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Over 60 Years of Combined Experience In Personal Injury Law

CPSC considering more stringent standards for dressers

When it comes to safeguarding their home from dangerous products, the vast majority of parents are extremely conscientious, filling out product registration forms, monitoring the news and getting rid of those items that raise safety concerns.

While this is laudable, the unfortunate reality is that sometimes even the most diligent parents can overlook the dangers posed by more mundane items. By way of example, consider the danger posed by unstable furniture.

Indeed, statistics from the Consumer Product Safety Commission reveal the following:

  • Roughly 10,000 times per year -- an average of once a hour -- a child is taken to an emergency room for injuries caused by toppling furniture.
  • Since 2000, over 411 children have lost their lives because of toppling furniture.

Interestingly enough, parents should take note of one piece of furniture that is especially prone to tipping over that is now directly in the crosshairs of the CPSC: dressers.

That's largely because recent research by CPSC researchers made some rather alarming findings concerning the degree to which U.S. furniture manufacturers were abiding by a voluntary industry stability standard. This standard requires a dresser to remain standing when a 50-pound weight is hung from a fully extended drawer and for tip restraints to be included with all models.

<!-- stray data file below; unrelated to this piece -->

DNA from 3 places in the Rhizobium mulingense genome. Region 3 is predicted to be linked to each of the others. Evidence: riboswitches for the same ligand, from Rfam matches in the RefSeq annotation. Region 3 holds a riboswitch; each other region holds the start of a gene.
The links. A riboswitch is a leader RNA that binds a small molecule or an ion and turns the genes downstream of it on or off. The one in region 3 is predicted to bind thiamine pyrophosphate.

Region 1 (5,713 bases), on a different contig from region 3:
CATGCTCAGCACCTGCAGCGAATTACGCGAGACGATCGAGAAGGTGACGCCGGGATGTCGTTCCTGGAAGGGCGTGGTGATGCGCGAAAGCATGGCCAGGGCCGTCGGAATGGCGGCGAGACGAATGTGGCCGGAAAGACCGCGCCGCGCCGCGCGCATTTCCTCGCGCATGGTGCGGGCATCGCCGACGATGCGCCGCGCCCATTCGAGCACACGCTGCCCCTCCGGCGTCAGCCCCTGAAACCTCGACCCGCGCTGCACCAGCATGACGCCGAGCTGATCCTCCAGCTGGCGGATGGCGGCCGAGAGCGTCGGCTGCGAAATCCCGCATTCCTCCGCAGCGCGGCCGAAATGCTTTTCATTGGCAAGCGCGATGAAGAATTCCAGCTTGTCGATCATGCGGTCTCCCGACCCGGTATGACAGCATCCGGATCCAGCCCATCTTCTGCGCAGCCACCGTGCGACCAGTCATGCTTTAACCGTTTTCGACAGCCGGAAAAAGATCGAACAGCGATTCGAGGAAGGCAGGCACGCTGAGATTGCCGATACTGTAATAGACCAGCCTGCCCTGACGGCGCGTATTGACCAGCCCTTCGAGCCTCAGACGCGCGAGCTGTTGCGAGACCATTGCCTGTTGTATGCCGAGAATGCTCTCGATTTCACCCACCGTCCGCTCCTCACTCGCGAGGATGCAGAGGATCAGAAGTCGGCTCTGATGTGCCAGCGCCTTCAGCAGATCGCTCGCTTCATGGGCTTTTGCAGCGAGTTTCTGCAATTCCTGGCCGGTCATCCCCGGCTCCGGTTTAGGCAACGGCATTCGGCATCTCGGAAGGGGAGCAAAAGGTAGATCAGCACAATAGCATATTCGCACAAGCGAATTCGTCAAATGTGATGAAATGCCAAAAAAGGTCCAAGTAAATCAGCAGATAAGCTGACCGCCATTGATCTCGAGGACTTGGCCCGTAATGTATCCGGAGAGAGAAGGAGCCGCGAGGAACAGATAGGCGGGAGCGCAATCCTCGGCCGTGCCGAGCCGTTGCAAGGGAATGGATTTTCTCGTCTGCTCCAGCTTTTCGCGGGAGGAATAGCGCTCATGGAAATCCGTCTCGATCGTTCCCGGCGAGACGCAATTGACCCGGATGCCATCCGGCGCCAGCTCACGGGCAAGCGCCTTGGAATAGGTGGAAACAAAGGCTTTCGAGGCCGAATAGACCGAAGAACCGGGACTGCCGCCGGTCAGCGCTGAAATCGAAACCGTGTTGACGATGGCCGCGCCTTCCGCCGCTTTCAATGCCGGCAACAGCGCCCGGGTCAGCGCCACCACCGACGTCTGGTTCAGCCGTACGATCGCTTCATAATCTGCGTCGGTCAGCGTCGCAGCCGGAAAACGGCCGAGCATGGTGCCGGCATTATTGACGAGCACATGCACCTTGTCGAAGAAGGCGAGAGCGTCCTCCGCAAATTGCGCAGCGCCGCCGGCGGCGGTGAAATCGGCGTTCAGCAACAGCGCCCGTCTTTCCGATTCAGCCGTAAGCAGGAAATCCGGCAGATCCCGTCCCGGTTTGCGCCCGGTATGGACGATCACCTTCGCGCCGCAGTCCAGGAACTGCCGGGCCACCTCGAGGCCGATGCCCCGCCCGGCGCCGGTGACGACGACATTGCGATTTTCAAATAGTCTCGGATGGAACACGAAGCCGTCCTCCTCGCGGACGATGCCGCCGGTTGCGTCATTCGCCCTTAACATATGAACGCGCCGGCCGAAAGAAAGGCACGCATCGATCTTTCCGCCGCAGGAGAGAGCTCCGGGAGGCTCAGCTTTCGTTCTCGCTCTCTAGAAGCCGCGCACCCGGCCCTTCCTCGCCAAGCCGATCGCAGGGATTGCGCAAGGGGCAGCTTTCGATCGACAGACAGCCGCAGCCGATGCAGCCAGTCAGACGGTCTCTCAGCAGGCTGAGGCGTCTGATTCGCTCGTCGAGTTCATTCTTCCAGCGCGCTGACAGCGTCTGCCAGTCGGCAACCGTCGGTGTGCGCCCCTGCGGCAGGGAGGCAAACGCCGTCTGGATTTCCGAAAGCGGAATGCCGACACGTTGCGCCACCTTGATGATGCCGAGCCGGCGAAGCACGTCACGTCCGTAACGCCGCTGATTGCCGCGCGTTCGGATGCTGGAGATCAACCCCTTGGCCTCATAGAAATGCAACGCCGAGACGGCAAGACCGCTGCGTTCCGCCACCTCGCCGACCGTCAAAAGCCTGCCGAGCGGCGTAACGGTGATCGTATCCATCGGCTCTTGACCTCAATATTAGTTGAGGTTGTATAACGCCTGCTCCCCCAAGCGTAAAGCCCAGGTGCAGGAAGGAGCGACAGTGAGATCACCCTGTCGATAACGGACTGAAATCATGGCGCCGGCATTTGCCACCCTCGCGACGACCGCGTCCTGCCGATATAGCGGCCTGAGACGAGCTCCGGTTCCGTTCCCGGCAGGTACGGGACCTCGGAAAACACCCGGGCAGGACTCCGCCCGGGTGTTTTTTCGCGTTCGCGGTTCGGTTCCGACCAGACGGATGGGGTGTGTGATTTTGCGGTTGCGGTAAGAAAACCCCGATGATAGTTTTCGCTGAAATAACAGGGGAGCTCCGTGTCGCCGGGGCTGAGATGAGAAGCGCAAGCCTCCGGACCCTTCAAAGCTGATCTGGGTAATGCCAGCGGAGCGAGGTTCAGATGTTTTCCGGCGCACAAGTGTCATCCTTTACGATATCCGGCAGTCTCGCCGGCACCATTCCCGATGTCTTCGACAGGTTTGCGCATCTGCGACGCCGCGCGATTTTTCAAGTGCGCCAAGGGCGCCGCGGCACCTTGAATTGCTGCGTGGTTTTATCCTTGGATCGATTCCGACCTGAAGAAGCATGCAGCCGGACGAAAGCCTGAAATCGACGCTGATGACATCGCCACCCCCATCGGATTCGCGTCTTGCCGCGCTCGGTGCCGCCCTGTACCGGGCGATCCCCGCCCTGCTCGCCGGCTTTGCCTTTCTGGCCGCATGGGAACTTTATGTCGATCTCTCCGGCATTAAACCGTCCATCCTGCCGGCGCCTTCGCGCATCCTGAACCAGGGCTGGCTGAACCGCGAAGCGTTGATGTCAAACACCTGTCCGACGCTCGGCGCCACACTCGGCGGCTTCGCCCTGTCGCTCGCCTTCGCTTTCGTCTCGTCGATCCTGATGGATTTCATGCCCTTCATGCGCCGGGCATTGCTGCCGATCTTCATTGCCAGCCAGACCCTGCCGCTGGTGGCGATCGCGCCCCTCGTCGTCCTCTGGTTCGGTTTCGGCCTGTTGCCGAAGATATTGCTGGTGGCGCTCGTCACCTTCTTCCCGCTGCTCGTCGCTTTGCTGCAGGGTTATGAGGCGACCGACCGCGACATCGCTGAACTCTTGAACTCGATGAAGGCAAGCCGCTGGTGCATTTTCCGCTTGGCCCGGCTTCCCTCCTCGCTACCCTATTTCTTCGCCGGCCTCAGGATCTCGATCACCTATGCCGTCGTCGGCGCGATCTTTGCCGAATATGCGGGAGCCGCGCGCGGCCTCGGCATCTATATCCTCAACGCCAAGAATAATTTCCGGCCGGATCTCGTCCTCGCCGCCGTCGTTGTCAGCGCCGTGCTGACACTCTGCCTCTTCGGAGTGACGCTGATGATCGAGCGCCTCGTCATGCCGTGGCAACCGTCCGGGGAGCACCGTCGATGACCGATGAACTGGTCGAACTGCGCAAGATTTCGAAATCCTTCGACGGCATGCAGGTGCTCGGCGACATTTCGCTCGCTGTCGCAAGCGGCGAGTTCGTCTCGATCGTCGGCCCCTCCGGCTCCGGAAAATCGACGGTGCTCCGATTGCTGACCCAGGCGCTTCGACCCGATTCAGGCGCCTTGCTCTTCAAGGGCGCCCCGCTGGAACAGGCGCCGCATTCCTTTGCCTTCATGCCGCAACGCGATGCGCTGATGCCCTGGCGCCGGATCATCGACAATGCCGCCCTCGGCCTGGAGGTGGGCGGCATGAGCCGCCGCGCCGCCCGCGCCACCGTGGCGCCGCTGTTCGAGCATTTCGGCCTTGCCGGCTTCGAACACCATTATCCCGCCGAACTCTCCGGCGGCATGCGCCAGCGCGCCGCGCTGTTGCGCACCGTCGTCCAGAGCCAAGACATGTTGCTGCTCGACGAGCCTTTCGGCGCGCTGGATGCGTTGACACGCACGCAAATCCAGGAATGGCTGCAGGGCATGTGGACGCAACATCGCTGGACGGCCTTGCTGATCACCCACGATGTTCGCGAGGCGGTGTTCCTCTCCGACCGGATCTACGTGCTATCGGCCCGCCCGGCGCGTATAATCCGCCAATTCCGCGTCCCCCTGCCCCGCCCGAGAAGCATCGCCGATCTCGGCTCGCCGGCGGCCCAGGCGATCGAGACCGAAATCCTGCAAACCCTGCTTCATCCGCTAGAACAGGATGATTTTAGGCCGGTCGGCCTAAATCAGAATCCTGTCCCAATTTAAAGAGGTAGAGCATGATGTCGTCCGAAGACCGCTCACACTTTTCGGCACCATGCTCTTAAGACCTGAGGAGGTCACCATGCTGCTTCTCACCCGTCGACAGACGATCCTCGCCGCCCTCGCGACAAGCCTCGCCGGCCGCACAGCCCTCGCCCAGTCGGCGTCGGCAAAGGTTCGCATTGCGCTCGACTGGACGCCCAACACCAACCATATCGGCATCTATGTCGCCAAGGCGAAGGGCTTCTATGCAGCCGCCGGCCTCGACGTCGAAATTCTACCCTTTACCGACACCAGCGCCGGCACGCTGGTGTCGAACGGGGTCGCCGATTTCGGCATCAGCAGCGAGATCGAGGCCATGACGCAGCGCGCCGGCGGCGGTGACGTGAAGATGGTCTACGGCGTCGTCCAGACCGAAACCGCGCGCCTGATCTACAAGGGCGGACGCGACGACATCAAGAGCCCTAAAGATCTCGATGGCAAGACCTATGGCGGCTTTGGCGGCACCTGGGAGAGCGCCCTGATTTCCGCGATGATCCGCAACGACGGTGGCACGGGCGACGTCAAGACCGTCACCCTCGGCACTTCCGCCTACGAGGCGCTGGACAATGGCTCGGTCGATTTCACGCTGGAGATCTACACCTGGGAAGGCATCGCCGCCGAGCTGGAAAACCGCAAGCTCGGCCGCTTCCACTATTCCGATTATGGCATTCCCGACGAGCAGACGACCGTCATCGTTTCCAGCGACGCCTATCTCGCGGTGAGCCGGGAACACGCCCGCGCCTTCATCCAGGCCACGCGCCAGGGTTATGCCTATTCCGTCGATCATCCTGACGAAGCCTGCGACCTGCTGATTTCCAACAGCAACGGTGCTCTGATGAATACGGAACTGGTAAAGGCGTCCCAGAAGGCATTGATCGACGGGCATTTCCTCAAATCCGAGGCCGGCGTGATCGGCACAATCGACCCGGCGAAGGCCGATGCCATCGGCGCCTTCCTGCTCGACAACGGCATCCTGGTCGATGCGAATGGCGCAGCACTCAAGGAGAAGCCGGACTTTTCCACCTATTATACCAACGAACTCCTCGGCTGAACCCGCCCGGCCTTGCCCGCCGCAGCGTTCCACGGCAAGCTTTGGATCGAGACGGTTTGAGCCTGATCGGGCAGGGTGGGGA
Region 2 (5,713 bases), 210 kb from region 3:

After testing 61 dressers readily available for purchase, the CPSC researchers discovered the following:

  • 50 percent of dressers failed the voluntary stability test
  • 90 percent were lacking adequate warning labels relating to tip-overs
  • 30 percent failed to include tip restraints
  • 13 percent had insufficient tip restraints

The results of this report coupled with the above-referenced fatality figures has resulted in the CPSC labeling the furniture industry's voluntary stability standard as "severely deficient" and threatening to introduce its own mandatory standard, an uncommon occurrence that would prove costly to furniture makers.

"It's time to move forward if industry does not step up now," said the CPSC chair. "We're serious about this because we're serious about child safety."

It remains to be seen whether the CPSC is prepared to follow through on its threat. However, it's worth noting that its operating budget for 2017, which will soon come up for a vote by the commission's five members, contains a provision calling for the initiation of the rule-making process for a tipping-dresser standard.

Stay tuned for updates ...

If you or your child have suffered serious injuries because of what you believe to be a defective or dangerous product, consider speaking with an experienced legal professional who can examine your situation, explain the law and help you pursue justice.  

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